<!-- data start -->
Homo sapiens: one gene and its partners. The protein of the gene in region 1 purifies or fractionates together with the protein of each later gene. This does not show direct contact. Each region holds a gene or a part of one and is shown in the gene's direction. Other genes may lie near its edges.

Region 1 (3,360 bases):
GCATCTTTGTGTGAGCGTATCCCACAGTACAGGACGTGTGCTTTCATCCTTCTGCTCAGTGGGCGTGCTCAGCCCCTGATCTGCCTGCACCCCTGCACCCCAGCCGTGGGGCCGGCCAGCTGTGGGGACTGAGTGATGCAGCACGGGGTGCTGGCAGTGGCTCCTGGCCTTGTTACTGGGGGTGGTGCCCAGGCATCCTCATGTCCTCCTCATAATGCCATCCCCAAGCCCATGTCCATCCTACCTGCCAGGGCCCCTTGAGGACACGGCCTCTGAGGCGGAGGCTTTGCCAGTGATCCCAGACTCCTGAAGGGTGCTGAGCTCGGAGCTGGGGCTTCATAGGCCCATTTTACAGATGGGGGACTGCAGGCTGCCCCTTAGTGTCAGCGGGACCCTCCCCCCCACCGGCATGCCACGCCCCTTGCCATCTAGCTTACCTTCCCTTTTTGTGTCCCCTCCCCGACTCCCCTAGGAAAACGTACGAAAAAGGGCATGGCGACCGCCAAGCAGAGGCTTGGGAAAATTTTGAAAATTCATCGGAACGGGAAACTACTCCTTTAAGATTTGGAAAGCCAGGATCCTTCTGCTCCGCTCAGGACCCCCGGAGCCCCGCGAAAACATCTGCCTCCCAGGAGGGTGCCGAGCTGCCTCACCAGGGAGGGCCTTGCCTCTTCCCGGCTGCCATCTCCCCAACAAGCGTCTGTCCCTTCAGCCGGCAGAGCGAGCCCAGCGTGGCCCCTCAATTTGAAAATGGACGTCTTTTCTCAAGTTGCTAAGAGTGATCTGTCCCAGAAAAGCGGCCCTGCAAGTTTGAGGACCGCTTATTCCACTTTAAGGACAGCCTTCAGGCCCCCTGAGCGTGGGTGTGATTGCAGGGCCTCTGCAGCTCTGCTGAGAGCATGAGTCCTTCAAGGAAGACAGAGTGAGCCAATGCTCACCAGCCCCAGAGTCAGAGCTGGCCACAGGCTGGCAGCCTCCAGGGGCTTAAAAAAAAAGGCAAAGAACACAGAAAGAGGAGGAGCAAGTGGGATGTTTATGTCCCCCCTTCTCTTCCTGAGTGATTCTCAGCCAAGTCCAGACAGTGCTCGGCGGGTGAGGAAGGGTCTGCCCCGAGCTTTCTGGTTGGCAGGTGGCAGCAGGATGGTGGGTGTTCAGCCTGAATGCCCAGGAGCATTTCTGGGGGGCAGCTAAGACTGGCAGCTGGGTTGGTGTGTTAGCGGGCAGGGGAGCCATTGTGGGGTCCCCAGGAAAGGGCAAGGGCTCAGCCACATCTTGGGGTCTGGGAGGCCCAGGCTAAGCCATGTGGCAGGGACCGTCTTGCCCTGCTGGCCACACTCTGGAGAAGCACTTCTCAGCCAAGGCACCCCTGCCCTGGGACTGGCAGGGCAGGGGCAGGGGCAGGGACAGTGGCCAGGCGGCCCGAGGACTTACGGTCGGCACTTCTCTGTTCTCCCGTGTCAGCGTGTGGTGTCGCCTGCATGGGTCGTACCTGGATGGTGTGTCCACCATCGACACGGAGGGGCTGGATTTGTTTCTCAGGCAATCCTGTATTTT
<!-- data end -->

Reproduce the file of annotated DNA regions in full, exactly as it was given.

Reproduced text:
Homo sapiens: one gene and its partners. The protein of the gene in region 1 purifies or fractionates together with the protein of each later gene. This does not show direct contact. Each region holds a gene or a part of one and is shown in the gene's direction. Other genes may lie near its edges.

Region 1 (3,360 bases):
GCATCTTTGTGTGAGCGTATCCCACAGTACAGGACGTGTGCTTTCATCCTTCTGCTCAGTGGGCGTGCTCAGCCCCTGATCTGCCTGCACCCCTGCACCCCAGCCGTGGGGCCGGCCAGCTGTGGGGACTGAGTGATGCAGCACGGGGTGCTGGCAGTGGCTCCTGGCCTTGTTACTGGGGGTGGTGCCCAGGCATCCTCATGTCCTCCTCATAATGCCATCCCCAAGCCCATGTCCATCCTACCTGCCAGGGCCCCTTGAGGACACGGCCTCTGAGGCGGAGGCTTTGCCAGTGATCCCAGACTCCTGAAGGGTGCTGAGCTCGGAGCTGGGGCTTCATAGGCCCATTTTACAGATGGGGGACTGCAGGCTGCCCCTTAGTGTCAGCGGGACCCTCCCCCCCACCGGCATGCCACGCCCCTTGCCATCTAGCTTACCTTCCCTTTTTGTGTCCCCTCCCCGACTCCCCTAGGAAAACGTACGAAAAAGGGCATGGCGACCGCCAAGCAGAGGCTTGGGAAAATTTTGAAAATTCATCGGAACGGGAAACTACTCCTTTAAGATTTGGAAAGCCAGGATCCTTCTGCTCCGCTCAGGACCCCCGGAGCCCCGCGAAAACATCTGCCTCCCAGGAGGGTGCCGAGCTGCCTCACCAGGGAGGGCCTTGCCTCTTCCCGGCTGCCATCTCCCCAACAAGCGTCTGTCCCTTCAGCCGGCAGAGCGAGCCCAGCGTGGCCCCTCAATTTGAAAATGGACGTCTTTTCTCAAGTTGCTAAGAGTGATCTGTCCCAGAAAAGCGGCCCTGCAAGTTTGAGGACCGCTTATTCCACTTTAAGGACAGCCTTCAGGCCCCCTGAGCGTGGGTGTGATTGCAGGGCCTCTGCAGCTCTGCTGAGAGCATGAGTCCTTCAAGGAAGACAGAGTGAGCCAATGCTCACCAGCCCCAGAGTCAGAGCTGGCCACAGGCTGGCAGCCTCCAGGGGCTTAAAAAAAAAGGCAAAGAACACAGAAAGAGGAGGAGCAAGTGGGATGTTTATGTCCCCCCTTCTCTTCCTGAGTGATTCTCAGCCAAGTCCAGACAGTGCTCGGCGGGTGAGGAAGGGTCTGCCCCGAGCTTTCTGGTTGGCAGGTGGCAGCAGGATGGTGGGTGTTCAGCCTGAATGCCCAGGAGCATTTCTGGGGGGCAGCTAAGACTGGCAGCTGGGTTGGTGTGTTAGCGGGCAGGGGAGCCATTGTGGGGTCCCCAGGAAAGGGCAAGGGCTCAGCCACATCTTGGGGTCTGGGAGGCCCAGGCTAAGCCATGTGGCAGGGACCGTCTTGCCCTGCTGGCCACACTCTGGAGAAGCACTTCTCAGCCAAGGCACCCCTGCCCTGGGACTGGCAGGGCAGGGGCAGGGGCAGGGACAGTGGCCAGGCGGCCCGAGGACTTACGGTCGGCACTTCTCTGTTCTCCCGTGTCAGCGTGTGGTGTCGCCTGCATGGGTCGTACCTGGATGGTGTGTCCACCATCGACACGGAGGGGCTGGATTTGTTTCTCAGGCAATCCTGTATTTT